The autopsy shows a pregnancy which was terminated or miscarried. Endeavour is determined to see justice done despite police corruption.
The pilot introduces Fred Thursday who will be Endeavour’s principled and trusty guide. We also meet other characters who will still be alongside Morse in the later years, such as Constable Strange.
Season 1 was broadcast in 2013, after the success of the pilot. Endeavour has decided to stay on in Oxford with the police despite his earlier reservations about continuing to serve.
Chief Superintendent Bright, a perpetual thorn in Endeavour’s side.
There’s plenty of connection to the university, of course, which is always a popular feature of the Inspector Morse franchise. However, my favourite episode in Season 1 focused on missile production in the city.
This is a great reminder that Oxford is a large and vibrant city with so much more to it than just the university, in particular a history of specialist engineering and industry.
A man is murdered during a visit by Princess Margaret to the production plant. The powers that be, including the palace, want it all hushed up as a key sale of missiles to the Middle East hangs in the balance.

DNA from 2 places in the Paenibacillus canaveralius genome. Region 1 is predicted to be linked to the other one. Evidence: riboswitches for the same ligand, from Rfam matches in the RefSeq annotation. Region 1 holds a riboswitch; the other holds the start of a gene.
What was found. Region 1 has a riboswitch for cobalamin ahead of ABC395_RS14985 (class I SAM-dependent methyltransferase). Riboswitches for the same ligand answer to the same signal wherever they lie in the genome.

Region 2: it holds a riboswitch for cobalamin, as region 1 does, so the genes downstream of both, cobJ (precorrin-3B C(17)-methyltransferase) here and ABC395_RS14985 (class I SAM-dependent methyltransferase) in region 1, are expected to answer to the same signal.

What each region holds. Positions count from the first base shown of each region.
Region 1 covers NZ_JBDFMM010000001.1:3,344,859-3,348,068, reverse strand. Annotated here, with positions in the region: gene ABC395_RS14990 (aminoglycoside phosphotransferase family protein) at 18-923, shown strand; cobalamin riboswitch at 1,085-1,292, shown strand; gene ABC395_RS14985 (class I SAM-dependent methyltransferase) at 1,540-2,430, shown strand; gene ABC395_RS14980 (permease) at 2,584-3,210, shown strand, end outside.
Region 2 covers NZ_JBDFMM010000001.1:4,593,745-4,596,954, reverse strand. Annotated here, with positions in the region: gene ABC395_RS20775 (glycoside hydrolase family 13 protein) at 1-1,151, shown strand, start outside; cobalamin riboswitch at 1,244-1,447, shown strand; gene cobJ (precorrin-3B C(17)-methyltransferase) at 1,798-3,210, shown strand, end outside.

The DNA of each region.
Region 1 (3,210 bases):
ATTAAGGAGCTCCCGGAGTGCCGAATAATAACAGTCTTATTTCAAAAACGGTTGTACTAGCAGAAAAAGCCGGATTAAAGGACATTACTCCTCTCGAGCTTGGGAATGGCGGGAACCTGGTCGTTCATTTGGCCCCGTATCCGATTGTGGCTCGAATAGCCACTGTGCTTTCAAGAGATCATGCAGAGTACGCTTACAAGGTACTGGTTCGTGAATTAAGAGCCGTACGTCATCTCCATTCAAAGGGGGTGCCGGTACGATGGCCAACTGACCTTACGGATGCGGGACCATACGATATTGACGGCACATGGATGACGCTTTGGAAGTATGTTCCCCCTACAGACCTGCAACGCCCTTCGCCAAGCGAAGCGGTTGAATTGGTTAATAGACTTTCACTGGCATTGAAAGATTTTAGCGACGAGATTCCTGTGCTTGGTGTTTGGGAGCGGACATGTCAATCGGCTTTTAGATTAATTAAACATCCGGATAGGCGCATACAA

Endeavour tracks down the man’s true identity. True to form, this involves noticing that a factory worker owned two pairs of expensive handmade shows, well out of his buying power.
Endeavour finds the local shop, which keeps records of all its customers and is able to identify the man from his shoes.
The discovery of the victim’s true identity brings up a murder committed on Coronation Day, so the theme of royalty and arms sales remains to the fore.
Union tensions with the company’s management are nicely brought out. Safety issues arising out of accidents and then a death cause a walk out. But all is not as it seems.
I loved this episode because, like many of the Inspector Morse, books it focused on an Oxford beyond the university.
Of course, the pilot and Season 1 both feature central Oxford and the university in detail, too. The cinematography was really beautiful, and every possible opportunity was taken for outside filming that showed the city to advantage.
Thank you for reading my review.